Editorial Note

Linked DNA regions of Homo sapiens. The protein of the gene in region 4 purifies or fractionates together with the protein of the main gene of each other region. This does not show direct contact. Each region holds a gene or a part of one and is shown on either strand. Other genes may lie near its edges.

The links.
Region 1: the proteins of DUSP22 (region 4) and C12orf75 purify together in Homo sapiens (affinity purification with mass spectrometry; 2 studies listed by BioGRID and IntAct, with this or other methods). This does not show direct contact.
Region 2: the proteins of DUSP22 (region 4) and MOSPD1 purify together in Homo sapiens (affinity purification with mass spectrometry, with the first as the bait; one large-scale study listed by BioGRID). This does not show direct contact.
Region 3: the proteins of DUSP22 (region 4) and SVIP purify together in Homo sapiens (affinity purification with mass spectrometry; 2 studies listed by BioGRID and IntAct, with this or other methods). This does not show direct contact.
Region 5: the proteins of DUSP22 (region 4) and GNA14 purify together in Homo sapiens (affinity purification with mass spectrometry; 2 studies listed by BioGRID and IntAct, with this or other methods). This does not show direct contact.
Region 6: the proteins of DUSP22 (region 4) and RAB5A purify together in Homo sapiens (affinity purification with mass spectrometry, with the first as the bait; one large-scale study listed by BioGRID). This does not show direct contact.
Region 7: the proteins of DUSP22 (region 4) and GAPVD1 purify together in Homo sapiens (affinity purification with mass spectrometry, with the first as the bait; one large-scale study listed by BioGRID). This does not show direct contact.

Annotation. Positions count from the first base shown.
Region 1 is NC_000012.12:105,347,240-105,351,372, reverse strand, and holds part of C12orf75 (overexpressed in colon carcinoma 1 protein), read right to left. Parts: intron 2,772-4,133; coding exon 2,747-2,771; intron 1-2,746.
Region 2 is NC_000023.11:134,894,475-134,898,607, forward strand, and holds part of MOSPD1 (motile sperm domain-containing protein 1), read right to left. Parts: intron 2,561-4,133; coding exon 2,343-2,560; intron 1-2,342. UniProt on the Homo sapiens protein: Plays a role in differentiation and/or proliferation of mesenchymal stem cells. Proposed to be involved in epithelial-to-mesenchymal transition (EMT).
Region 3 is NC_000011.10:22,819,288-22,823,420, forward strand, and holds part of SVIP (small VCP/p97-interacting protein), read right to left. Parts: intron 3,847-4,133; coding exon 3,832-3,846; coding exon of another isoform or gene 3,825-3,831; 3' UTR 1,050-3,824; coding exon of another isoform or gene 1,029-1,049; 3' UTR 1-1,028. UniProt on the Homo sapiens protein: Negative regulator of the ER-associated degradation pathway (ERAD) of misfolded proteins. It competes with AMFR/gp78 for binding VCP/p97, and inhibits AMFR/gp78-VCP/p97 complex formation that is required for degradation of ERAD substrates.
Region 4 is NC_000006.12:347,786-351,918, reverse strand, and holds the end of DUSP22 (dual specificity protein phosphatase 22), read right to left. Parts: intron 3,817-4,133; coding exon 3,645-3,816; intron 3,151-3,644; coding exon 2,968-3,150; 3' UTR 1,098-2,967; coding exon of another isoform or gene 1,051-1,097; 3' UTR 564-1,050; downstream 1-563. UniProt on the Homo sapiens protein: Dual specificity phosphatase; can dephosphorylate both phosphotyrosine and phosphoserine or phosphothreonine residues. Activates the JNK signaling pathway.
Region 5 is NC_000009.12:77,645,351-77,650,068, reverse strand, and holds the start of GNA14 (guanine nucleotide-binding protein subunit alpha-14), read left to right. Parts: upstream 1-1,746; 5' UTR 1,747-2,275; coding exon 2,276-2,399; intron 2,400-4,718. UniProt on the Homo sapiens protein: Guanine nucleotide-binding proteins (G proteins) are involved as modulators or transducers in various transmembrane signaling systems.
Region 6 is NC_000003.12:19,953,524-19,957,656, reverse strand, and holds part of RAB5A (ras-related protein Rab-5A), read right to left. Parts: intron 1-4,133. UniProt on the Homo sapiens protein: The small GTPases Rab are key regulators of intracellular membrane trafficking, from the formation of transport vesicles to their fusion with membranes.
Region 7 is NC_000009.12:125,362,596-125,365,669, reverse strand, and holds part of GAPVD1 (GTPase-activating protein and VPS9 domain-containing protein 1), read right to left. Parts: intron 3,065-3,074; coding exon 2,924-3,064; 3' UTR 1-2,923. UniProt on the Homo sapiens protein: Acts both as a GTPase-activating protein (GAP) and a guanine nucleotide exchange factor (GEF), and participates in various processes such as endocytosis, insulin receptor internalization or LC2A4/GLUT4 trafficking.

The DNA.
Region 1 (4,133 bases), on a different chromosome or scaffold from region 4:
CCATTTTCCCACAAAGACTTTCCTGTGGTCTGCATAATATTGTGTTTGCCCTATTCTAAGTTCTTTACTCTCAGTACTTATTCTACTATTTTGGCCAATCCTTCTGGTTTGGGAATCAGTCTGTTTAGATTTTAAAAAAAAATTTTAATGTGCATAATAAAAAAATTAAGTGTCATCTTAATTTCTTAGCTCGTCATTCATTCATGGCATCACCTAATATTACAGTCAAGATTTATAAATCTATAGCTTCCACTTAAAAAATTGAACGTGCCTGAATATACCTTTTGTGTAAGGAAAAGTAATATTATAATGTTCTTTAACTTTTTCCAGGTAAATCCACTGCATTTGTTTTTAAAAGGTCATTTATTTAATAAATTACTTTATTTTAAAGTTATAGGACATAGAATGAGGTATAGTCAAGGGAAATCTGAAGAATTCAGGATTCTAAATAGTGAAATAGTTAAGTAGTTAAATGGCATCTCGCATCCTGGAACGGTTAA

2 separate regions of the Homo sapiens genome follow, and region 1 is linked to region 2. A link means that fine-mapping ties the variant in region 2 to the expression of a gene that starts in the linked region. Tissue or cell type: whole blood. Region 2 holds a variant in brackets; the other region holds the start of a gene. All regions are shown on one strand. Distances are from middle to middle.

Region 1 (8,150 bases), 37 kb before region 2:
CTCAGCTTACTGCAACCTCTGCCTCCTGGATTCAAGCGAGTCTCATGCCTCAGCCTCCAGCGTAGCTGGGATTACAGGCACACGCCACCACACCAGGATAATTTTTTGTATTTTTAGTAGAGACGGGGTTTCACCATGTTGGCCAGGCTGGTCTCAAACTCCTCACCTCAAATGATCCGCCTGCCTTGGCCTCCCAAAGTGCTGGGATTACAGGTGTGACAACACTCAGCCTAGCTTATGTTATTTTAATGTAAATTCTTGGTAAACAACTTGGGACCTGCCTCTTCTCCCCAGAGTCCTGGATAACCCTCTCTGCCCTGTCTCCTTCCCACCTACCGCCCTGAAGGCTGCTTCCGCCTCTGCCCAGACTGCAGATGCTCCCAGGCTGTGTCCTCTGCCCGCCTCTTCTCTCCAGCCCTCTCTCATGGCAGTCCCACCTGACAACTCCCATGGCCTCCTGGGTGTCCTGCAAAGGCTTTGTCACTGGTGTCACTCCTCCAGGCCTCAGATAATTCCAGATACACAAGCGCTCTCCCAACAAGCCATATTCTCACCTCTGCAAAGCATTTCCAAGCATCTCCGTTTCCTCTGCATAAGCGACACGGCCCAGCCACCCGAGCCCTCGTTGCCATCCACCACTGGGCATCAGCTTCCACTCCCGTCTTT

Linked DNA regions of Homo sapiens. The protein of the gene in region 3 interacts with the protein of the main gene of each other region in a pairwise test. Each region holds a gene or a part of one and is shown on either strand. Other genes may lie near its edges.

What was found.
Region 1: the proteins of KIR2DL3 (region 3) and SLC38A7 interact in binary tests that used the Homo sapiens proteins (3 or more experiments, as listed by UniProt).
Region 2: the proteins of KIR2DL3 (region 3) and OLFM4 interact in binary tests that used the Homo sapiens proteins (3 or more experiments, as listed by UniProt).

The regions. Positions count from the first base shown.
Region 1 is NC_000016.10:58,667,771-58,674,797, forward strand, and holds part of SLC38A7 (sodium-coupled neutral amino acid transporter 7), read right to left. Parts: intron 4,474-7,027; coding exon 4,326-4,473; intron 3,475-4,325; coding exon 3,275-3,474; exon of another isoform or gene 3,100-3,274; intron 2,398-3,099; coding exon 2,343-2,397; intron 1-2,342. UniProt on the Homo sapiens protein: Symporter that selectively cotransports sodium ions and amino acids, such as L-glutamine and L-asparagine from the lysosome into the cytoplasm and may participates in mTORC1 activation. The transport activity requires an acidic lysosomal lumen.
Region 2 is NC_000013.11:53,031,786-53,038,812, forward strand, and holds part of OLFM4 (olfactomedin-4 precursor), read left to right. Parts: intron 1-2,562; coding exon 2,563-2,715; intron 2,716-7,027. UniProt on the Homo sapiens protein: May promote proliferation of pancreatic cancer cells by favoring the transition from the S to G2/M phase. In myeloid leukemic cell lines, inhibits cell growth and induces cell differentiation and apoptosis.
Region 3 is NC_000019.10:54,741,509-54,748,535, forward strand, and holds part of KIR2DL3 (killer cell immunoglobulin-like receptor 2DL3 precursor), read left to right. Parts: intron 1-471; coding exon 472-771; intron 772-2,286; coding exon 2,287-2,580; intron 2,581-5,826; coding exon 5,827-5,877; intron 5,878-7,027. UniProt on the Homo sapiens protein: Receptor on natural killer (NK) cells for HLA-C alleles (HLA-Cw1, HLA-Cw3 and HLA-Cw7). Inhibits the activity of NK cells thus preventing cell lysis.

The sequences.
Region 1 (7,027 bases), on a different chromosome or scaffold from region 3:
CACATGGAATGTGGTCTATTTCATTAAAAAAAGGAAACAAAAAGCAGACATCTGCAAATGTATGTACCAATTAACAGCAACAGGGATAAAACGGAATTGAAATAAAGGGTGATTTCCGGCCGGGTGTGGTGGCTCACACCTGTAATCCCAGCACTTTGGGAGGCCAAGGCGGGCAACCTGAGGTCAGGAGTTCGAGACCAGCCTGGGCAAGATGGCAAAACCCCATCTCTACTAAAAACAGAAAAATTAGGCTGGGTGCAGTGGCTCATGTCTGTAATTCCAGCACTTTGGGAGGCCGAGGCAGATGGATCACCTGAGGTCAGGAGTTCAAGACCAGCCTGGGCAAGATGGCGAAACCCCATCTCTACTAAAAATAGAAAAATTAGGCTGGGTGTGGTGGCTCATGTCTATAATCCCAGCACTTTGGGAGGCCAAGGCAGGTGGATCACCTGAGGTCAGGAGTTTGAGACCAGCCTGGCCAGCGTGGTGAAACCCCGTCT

The editors responsible for finishing Lester Pearson’s second volume of memoirs after his death recount a discussion at a meeting between Acheson and Pearson on Sunday morning, November 9, by publishing extracts of a diary which Pearson kept while President of the United Nations General Assembly. No record of this meeting has been found in Department of State files; for an account of that meeting, see Pearson, Memoirs, volume 2, page 322. Pearson wrote in his diary that Acheson was “not unsympathetic” to Menon’s proposal and, if Washington agreed, he was willing to accept the Indian ideas in principle, although he stated that changes in the draft resolution would be required. Pearson urged Acheson to convince policymakers in Washington that Menon’s proposal, or something close to it, would emerge from the First Committee and would probably pass in the Assembly, and emphasized the advantages of the Indians putting forward a proposal which the rest of those nations participating in the United Nations effort in Korea could accept. Even if the Communists rejected it, Pearson continued, its passage would be “a step forward” and would prevent the [Page 594] Indians from later charging that the United States had sabotaged their efforts to solve the prisoner-of-war impasse.